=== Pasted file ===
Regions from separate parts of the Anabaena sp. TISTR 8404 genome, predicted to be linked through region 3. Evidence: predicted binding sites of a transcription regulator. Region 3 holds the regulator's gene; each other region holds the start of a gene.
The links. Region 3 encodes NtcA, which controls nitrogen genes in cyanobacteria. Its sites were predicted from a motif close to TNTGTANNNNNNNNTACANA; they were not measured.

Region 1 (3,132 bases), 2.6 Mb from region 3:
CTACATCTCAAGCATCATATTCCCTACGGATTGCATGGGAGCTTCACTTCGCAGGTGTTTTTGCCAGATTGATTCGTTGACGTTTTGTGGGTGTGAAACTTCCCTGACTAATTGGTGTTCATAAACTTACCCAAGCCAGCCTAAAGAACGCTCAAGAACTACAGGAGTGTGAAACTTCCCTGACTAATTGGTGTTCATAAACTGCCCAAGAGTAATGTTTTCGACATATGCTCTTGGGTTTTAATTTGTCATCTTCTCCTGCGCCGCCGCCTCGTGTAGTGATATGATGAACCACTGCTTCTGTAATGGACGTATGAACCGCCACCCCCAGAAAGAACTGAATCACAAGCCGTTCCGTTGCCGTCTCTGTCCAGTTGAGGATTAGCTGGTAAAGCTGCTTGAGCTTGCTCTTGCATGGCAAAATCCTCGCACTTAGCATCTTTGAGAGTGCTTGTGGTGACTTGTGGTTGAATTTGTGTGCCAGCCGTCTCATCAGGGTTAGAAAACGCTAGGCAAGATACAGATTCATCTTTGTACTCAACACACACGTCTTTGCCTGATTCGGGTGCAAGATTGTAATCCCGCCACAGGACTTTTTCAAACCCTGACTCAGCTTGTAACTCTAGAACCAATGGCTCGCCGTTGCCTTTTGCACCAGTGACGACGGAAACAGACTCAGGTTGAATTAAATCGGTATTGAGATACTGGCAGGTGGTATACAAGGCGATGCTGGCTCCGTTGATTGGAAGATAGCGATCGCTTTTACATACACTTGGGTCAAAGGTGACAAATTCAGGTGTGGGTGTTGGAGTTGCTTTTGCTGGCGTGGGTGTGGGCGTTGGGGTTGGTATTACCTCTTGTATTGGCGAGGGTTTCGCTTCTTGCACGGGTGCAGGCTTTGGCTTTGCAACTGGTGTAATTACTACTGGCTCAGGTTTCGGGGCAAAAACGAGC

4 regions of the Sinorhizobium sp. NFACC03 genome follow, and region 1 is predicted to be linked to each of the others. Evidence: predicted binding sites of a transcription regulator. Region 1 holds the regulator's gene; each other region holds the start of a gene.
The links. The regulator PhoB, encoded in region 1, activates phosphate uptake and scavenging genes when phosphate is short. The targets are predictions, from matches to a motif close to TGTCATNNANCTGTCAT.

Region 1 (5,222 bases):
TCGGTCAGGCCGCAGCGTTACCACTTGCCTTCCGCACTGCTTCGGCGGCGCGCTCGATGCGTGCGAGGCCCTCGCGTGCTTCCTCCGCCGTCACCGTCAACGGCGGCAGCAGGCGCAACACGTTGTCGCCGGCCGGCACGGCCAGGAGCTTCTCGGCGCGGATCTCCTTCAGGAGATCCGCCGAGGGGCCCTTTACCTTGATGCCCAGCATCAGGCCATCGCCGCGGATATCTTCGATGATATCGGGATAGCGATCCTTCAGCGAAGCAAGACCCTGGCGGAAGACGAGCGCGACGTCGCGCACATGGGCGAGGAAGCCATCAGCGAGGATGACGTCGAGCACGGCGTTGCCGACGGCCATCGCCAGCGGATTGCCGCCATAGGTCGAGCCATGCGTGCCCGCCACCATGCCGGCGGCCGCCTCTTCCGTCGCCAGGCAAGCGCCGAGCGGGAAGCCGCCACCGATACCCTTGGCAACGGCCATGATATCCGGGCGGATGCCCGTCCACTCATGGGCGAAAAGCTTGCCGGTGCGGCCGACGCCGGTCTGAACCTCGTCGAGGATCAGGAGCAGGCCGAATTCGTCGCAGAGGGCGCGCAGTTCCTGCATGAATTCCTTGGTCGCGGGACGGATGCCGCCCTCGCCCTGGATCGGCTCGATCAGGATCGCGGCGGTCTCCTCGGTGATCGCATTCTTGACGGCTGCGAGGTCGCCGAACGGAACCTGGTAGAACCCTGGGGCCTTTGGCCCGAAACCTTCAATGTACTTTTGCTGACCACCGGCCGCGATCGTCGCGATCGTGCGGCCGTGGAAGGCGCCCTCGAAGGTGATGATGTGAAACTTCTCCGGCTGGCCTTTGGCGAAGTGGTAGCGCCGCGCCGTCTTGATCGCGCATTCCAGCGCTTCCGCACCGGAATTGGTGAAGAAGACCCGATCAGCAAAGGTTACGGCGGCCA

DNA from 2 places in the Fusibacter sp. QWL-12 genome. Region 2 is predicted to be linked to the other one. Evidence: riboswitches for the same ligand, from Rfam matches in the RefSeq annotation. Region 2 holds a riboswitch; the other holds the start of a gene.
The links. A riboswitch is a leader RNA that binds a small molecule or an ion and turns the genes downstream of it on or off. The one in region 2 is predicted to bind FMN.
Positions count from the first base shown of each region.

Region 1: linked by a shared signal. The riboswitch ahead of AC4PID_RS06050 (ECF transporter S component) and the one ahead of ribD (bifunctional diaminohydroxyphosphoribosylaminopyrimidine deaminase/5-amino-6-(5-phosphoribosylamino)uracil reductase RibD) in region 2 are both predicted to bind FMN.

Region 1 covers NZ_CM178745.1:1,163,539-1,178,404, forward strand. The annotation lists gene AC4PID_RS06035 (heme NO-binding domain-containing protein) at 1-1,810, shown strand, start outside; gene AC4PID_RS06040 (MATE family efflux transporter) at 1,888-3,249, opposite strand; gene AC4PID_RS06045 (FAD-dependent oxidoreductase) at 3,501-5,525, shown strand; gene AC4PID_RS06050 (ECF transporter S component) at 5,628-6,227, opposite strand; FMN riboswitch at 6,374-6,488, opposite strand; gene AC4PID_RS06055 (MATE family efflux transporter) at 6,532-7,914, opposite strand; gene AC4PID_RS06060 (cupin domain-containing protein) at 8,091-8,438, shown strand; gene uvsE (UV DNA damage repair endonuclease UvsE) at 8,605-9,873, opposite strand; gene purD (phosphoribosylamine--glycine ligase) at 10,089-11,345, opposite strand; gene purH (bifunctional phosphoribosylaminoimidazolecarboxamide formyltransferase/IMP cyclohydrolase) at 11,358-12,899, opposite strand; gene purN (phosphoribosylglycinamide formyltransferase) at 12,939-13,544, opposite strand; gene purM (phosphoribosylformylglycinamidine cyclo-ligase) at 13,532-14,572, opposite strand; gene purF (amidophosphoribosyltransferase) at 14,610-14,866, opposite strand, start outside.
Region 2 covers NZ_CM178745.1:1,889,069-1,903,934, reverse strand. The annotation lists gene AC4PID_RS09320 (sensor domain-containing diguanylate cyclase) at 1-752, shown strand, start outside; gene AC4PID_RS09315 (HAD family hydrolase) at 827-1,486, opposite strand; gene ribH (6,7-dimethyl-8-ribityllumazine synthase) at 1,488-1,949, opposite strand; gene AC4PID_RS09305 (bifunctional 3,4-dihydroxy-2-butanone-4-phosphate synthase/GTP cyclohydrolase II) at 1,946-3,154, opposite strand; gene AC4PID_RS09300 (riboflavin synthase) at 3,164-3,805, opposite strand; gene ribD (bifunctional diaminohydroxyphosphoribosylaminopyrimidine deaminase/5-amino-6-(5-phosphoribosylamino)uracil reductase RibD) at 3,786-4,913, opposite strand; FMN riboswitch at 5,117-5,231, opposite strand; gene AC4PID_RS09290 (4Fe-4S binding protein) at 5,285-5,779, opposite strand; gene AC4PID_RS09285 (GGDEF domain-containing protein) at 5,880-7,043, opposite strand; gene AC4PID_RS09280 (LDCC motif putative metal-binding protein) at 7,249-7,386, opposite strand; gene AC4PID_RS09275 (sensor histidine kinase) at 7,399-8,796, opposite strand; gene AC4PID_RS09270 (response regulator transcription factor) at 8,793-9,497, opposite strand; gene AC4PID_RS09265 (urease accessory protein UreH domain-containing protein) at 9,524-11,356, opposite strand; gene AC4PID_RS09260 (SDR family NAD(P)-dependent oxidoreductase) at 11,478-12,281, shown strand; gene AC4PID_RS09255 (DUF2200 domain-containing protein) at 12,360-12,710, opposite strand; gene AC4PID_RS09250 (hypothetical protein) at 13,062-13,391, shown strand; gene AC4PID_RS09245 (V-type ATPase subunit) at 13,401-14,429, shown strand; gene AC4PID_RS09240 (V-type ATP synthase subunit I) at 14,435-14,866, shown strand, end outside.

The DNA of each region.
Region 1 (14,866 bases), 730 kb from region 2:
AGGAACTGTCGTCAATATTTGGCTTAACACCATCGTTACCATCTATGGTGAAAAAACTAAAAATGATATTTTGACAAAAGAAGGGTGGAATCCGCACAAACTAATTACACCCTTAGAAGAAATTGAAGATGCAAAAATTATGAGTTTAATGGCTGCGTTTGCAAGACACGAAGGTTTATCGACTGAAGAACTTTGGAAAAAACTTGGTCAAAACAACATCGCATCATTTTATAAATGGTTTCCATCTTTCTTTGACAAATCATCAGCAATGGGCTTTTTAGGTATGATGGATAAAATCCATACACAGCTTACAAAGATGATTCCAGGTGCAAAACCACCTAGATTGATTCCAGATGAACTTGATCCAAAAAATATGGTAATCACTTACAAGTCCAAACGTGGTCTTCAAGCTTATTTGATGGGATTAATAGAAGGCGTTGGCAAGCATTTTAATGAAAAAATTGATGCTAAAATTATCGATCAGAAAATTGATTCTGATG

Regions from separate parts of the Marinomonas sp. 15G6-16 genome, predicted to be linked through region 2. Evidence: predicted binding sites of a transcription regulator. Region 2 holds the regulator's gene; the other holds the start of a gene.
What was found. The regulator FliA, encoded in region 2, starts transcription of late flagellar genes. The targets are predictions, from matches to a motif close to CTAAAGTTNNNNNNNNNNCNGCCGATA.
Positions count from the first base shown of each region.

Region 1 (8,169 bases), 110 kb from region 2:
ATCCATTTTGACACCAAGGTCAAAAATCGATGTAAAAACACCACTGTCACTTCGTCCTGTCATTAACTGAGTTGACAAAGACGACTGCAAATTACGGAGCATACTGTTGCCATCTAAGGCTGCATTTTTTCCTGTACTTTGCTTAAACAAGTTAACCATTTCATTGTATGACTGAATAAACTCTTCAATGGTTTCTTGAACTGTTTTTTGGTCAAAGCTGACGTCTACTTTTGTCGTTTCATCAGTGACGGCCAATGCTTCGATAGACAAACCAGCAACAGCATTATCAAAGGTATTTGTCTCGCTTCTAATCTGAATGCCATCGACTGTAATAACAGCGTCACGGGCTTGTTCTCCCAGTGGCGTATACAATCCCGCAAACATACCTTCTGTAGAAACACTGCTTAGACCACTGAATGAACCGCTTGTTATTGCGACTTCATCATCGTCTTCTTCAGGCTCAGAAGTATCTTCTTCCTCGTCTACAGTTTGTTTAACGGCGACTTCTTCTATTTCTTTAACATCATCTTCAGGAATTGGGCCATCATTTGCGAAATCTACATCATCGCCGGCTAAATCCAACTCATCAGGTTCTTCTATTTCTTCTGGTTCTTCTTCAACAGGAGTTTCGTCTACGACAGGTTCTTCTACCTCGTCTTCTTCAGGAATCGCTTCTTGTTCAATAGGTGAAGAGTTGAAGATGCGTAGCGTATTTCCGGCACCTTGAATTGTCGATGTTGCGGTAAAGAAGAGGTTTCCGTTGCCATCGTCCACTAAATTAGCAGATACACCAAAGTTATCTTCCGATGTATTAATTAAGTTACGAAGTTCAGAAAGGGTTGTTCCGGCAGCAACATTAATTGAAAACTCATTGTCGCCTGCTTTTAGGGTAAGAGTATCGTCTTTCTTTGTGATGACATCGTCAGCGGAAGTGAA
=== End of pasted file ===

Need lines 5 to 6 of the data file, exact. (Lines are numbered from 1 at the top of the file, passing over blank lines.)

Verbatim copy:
4 regions of the Sinorhizobium sp. NFACC03 genome follow, and region 1 is predicted to be linked to each of the others. Evidence: predicted binding sites of a transcription regulator. Region 1 holds the regulator's gene; each other region holds the start of a gene.
The links. The regulator PhoB, encoded in region 1, activates phosphate uptake and scavenging genes when phosphate is short. The targets are predictions, from matches to a motif close to TGTCATNNANCTGTCAT.